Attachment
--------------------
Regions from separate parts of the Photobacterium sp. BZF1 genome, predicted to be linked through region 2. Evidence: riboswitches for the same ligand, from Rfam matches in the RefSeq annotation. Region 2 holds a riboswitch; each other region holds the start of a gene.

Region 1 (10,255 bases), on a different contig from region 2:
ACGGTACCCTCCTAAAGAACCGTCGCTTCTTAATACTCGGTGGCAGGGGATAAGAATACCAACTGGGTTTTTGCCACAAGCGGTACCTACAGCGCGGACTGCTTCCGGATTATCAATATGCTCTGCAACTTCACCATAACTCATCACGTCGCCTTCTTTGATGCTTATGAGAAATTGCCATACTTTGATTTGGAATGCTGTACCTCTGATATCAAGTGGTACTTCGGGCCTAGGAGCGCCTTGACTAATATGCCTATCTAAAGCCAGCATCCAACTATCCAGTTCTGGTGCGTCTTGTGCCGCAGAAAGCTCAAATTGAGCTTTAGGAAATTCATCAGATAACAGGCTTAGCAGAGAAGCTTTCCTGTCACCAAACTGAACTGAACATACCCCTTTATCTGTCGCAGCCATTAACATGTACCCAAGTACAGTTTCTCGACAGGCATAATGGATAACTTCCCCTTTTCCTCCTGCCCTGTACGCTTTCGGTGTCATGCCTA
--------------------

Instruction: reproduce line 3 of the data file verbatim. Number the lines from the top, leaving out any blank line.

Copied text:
ACGGTACCCTCCTAAAGAACCGTCGCTTCTTAATACTCGGTGGCAGGGGATAAGAATACCAACTGGGTTTTTGCCACAAGCGGTACCTACAGCGCGGACTGCTTCCGGATTATCAATATGCTCTGCAACTTCACCATAACTCATCACGTCGCCTTCTTTGATGCTTATGAGAAATTGCCATACTTTGATTTGGAATGCTGTACCTCTGATATCAAGTGGTACTTCGGGCCTAGGAGCGCCTTGACTAATATGCCTATCTAAAGCCAGCATCCAACTATCCAGTTCTGGTGCGTCTTGTGCCGCAGAAAGCTCAAATTGAGCTTTAGGAAATTCATCAGATAACAGGCTTAGCAGAGAAGCTTTCCTGTCACCAAACTGAACTGAACATACCCCTTTATCTGTCGCAGCCATTAACATGTACCCAAGTACAGTTTCTCGACAGGCATAATGGATAACTTCCCCTTTTCCTCCTGCCCTGTACGCTTTCGGTGTCATGCCTA